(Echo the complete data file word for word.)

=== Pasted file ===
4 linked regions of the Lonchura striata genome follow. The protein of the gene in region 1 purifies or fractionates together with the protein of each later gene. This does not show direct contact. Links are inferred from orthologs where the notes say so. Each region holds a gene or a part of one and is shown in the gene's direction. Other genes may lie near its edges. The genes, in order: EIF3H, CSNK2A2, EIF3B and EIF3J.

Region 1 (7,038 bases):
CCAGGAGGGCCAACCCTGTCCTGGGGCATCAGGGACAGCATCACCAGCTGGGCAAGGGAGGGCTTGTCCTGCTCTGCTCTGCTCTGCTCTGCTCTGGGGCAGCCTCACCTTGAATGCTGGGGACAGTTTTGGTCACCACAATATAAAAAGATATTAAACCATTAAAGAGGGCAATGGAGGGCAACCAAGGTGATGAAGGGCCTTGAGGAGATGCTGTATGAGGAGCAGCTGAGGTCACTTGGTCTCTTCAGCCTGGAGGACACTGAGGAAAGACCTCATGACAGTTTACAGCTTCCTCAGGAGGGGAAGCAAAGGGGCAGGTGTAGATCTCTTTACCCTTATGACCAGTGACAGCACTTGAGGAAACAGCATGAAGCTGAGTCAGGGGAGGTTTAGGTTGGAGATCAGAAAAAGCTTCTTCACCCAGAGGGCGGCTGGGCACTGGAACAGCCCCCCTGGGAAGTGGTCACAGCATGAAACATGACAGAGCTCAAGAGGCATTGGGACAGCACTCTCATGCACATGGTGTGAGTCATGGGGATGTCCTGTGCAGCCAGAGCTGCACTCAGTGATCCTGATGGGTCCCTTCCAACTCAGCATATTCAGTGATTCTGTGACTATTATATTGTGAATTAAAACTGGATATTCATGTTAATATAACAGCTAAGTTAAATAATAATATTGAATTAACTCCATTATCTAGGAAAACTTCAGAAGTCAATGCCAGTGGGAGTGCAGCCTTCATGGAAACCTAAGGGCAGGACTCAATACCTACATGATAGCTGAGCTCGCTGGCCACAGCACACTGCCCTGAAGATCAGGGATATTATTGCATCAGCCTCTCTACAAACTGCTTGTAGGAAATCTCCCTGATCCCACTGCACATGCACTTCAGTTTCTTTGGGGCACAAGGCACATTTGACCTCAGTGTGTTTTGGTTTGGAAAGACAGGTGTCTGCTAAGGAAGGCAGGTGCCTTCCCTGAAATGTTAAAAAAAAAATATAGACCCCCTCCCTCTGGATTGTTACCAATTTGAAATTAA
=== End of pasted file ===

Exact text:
4 linked regions of the Lonchura striata genome follow. The protein of the gene in region 1 purifies or fractionates together with the protein of each later gene. This does not show direct contact. Links are inferred from orthologs where the notes say so. Each region holds a gene or a part of one and is shown in the gene's direction. Other genes may lie near its edges. The genes, in order: EIF3H, CSNK2A2, EIF3B and EIF3J.

Region 1 (7,038 bases):
CCAGGAGGGCCAACCCTGTCCTGGGGCATCAGGGACAGCATCACCAGCTGGGCAAGGGAGGGCTTGTCCTGCTCTGCTCTGCTCTGCTCTGCTCTGGGGCAGCCTCACCTTGAATGCTGGGGACAGTTTTGGTCACCACAATATAAAAAGATATTAAACCATTAAAGAGGGCAATGGAGGGCAACCAAGGTGATGAAGGGCCTTGAGGAGATGCTGTATGAGGAGCAGCTGAGGTCACTTGGTCTCTTCAGCCTGGAGGACACTGAGGAAAGACCTCATGACAGTTTACAGCTTCCTCAGGAGGGGAAGCAAAGGGGCAGGTGTAGATCTCTTTACCCTTATGACCAGTGACAGCACTTGAGGAAACAGCATGAAGCTGAGTCAGGGGAGGTTTAGGTTGGAGATCAGAAAAAGCTTCTTCACCCAGAGGGCGGCTGGGCACTGGAACAGCCCCCCTGGGAAGTGGTCACAGCATGAAACATGACAGAGCTCAAGAGGCATTGGGACAGCACTCTCATGCACATGGTGTGAGTCATGGGGATGTCCTGTGCAGCCAGAGCTGCACTCAGTGATCCTGATGGGTCCCTTCCAACTCAGCATATTCAGTGATTCTGTGACTATTATATTGTGAATTAAAACTGGATATTCATGTTAATATAACAGCTAAGTTAAATAATAATATTGAATTAACTCCATTATCTAGGAAAACTTCAGAAGTCAATGCCAGTGGGAGTGCAGCCTTCATGGAAACCTAAGGGCAGGACTCAATACCTACATGATAGCTGAGCTCGCTGGCCACAGCACACTGCCCTGAAGATCAGGGATATTATTGCATCAGCCTCTCTACAAACTGCTTGTAGGAAATCTCCCTGATCCCACTGCACATGCACTTCAGTTTCTTTGGGGCACAAGGCACATTTGACCTCAGTGTGTTTTGGTTTGGAAAGACAGGTGTCTGCTAAGGAAGGCAGGTGCCTTCCCTGAAATGTTAAAAAAAAAATATAGACCCCCTCCCTCTGGATTGTTACCAATTTGAAATTAA